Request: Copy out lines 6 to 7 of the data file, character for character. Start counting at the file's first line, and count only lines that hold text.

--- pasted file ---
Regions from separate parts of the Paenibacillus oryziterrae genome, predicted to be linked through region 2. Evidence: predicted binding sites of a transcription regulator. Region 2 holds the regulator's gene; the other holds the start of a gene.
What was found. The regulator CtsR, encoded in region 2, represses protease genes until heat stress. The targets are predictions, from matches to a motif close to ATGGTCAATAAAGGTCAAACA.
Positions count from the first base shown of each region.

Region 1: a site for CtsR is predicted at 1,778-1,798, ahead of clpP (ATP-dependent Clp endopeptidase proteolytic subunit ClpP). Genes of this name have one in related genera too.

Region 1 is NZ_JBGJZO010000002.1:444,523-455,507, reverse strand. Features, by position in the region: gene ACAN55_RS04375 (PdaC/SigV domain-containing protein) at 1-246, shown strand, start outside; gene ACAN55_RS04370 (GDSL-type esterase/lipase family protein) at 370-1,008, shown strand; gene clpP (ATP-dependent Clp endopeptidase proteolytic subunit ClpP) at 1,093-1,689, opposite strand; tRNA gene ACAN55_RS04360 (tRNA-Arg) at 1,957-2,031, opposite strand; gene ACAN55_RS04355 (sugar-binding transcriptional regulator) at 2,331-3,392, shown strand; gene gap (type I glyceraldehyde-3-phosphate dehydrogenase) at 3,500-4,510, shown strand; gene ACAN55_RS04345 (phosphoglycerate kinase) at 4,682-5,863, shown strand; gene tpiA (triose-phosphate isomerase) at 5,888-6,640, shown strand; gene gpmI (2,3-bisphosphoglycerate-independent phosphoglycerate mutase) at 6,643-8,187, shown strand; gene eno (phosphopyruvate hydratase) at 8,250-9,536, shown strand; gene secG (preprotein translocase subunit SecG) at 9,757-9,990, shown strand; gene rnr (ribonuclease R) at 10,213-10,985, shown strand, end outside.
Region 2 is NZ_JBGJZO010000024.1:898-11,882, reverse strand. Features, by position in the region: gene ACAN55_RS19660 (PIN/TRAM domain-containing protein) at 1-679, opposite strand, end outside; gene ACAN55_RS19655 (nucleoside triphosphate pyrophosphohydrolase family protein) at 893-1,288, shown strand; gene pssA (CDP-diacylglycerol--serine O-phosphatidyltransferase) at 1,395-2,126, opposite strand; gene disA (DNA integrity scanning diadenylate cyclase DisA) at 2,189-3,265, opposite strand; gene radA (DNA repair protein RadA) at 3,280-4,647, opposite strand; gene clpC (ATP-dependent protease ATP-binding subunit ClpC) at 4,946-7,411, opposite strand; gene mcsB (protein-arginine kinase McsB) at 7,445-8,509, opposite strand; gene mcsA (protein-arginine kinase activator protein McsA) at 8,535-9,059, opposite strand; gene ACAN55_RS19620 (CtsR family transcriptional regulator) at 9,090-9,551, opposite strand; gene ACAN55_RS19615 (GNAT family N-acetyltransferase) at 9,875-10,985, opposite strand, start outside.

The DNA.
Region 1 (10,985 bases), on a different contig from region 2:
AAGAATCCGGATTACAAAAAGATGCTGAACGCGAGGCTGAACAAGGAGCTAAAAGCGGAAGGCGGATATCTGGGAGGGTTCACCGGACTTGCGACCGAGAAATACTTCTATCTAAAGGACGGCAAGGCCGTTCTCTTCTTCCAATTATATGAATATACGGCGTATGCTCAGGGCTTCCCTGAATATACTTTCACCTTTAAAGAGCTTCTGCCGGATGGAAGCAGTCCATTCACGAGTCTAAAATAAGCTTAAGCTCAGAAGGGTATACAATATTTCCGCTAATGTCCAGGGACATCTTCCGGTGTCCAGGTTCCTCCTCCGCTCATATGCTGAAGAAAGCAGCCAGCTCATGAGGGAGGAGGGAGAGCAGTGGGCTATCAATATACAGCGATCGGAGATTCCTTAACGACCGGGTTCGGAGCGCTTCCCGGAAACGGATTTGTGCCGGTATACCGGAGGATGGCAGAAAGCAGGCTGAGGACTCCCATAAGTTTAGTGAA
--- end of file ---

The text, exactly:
Region 2 is NZ_JBGJZO010000024.1:898-11,882, reverse strand. Features, by position in the region: gene ACAN55_RS19660 (PIN/TRAM domain-containing protein) at 1-679, opposite strand, end outside; gene ACAN55_RS19655 (nucleoside triphosphate pyrophosphohydrolase family protein) at 893-1,288, shown strand; gene pssA (CDP-diacylglycerol--serine O-phosphatidyltransferase) at 1,395-2,126, opposite strand; gene disA (DNA integrity scanning diadenylate cyclase DisA) at 2,189-3,265, opposite strand; gene radA (DNA repair protein RadA) at 3,280-4,647, opposite strand; gene clpC (ATP-dependent protease ATP-binding subunit ClpC) at 4,946-7,411, opposite strand; gene mcsB (protein-arginine kinase McsB) at 7,445-8,509, opposite strand; gene mcsA (protein-arginine kinase activator protein McsA) at 8,535-9,059, opposite strand; gene ACAN55_RS19620 (CtsR family transcriptional regulator) at 9,090-9,551, opposite strand; gene ACAN55_RS19615 (GNAT family N-acetyltransferase) at 9,875-10,985, opposite strand, start outside.

The DNA.